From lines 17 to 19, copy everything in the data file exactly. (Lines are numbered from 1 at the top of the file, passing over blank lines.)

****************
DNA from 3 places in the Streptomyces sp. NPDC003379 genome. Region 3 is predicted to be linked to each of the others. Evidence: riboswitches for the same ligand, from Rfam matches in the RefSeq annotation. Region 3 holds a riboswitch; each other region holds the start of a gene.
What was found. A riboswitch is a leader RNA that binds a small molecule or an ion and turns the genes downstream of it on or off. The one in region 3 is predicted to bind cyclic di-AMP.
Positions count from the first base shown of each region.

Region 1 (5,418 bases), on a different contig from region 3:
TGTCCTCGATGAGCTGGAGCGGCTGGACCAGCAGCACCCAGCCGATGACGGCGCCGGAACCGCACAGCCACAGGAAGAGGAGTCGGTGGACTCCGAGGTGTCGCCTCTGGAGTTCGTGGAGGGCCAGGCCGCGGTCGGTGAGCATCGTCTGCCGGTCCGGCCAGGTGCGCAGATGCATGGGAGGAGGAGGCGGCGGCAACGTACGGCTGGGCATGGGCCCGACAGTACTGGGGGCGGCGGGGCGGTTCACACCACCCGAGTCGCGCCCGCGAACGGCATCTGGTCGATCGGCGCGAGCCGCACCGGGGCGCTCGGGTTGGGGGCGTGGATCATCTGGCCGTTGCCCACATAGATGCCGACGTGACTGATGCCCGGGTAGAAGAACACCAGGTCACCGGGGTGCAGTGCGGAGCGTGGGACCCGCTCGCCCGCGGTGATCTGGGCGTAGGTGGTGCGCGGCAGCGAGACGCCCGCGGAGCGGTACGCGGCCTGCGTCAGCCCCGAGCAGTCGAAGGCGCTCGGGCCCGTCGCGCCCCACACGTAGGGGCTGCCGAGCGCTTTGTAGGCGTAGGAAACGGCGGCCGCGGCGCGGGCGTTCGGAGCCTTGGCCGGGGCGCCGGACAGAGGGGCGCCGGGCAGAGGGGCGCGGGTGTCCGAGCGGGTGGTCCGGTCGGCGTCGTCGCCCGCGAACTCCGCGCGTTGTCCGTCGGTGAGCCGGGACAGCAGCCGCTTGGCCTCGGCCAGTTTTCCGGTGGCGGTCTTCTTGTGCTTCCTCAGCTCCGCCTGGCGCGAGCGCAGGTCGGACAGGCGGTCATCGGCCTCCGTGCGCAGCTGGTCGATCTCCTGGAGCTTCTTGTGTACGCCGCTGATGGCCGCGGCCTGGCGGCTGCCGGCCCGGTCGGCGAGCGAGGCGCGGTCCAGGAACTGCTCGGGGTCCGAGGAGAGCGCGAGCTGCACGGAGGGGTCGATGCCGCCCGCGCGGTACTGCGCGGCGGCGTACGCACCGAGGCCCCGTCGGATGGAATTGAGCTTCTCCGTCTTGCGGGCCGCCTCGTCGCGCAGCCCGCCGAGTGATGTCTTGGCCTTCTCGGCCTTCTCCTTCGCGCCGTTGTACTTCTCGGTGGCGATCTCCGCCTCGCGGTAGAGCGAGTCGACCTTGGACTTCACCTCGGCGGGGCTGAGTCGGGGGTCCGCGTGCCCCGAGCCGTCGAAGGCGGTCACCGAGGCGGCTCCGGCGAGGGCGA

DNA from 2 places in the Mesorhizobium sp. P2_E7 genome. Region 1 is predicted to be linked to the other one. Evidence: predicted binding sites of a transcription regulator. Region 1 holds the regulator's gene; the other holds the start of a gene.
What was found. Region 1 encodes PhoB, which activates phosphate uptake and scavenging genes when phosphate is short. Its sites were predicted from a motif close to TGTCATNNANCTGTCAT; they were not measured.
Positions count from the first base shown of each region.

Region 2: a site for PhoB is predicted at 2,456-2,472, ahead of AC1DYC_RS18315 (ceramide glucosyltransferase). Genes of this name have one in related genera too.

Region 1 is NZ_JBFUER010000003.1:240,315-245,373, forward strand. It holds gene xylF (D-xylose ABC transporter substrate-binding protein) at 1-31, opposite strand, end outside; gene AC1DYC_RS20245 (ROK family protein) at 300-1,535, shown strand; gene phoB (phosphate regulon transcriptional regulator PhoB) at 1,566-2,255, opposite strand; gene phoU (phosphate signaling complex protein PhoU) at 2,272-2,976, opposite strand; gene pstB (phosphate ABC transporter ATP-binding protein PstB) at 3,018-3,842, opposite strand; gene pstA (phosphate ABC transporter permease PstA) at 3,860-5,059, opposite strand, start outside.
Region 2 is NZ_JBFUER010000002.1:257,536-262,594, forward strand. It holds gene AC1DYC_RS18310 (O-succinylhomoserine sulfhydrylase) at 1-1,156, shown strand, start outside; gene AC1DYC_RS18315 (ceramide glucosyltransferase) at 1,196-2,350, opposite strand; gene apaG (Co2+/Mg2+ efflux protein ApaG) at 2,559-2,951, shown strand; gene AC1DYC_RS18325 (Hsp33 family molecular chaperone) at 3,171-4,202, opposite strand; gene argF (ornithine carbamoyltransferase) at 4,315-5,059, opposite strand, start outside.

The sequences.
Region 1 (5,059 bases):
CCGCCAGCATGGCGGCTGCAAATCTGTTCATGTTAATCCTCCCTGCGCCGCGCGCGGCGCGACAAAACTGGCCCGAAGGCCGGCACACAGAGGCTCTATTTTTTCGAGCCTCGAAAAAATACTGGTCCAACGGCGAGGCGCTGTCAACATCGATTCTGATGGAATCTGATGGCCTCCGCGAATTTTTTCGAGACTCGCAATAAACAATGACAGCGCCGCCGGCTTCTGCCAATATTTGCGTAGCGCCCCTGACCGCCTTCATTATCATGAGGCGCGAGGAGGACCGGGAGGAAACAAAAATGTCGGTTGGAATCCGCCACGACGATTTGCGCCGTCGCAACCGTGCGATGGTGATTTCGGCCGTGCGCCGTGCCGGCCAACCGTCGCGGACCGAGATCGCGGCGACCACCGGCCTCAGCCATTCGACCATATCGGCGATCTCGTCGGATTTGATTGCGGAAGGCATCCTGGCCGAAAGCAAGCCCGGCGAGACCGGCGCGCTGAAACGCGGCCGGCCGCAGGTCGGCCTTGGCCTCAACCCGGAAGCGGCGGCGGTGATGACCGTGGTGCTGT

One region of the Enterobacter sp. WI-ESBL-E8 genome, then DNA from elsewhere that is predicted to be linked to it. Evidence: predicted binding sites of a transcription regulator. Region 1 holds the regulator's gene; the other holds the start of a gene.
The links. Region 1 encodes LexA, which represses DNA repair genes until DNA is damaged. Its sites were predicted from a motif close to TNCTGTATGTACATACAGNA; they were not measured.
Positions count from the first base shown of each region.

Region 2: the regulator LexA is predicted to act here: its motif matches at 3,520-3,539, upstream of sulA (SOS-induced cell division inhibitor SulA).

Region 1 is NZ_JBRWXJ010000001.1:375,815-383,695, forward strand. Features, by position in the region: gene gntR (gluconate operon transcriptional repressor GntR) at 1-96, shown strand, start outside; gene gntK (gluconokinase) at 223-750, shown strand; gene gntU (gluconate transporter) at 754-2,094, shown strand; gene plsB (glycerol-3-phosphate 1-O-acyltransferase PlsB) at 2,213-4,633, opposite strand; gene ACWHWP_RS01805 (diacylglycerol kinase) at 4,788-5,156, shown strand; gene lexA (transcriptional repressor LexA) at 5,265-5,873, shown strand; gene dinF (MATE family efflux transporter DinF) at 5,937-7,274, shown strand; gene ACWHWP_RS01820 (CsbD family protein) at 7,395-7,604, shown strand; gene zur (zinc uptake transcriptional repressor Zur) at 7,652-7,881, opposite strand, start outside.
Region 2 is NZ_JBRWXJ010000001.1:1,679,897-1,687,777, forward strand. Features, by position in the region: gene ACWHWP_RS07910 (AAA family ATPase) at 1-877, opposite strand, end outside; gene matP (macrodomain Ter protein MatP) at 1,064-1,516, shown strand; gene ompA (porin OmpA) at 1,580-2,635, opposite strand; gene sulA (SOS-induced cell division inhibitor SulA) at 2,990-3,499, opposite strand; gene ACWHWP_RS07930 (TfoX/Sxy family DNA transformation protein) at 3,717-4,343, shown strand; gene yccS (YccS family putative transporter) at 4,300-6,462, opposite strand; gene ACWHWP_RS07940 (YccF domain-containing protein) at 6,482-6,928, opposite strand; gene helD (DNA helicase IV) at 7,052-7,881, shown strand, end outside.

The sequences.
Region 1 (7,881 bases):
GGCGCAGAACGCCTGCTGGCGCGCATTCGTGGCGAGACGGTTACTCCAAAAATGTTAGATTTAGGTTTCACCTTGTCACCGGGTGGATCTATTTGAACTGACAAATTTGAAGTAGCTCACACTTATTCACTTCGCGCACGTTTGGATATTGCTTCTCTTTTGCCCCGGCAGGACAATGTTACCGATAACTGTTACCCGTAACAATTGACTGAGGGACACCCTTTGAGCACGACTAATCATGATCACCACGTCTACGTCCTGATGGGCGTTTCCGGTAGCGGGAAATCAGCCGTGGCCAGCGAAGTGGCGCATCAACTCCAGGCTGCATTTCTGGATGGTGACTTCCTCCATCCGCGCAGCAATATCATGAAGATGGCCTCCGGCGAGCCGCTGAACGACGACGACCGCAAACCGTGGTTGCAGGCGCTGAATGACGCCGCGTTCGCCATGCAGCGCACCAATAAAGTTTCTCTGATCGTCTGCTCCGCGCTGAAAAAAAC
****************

Positions count from the first base shown of each region.

Region 2: the regulator LexA is predicted to act here: its motif matches at 3,520-3,539, upstream of sulA (SOS-induced cell division inhibitor SulA).

Region 1 is NZ_JBRWXJ010000001.1:375,815-383,695, forward strand. Features, by position in the region: gene gntR (gluconate operon transcriptional repressor GntR) at 1-96, shown strand, start outside; gene gntK (gluconokinase) at 223-750, shown strand; gene gntU (gluconate transporter) at 754-2,094, shown strand; gene plsB (glycerol-3-phosphate 1-O-acyltransferase PlsB) at 2,213-4,633, opposite strand; gene ACWHWP_RS01805 (diacylglycerol kinase) at 4,788-5,156, shown strand; gene lexA (transcriptional repressor LexA) at 5,265-5,873, shown strand; gene dinF (MATE family efflux transporter DinF) at 5,937-7,274, shown strand; gene ACWHWP_RS01820 (CsbD family protein) at 7,395-7,604, shown strand; gene zur (zinc uptake transcriptional repressor Zur) at 7,652-7,881, opposite strand, start outside.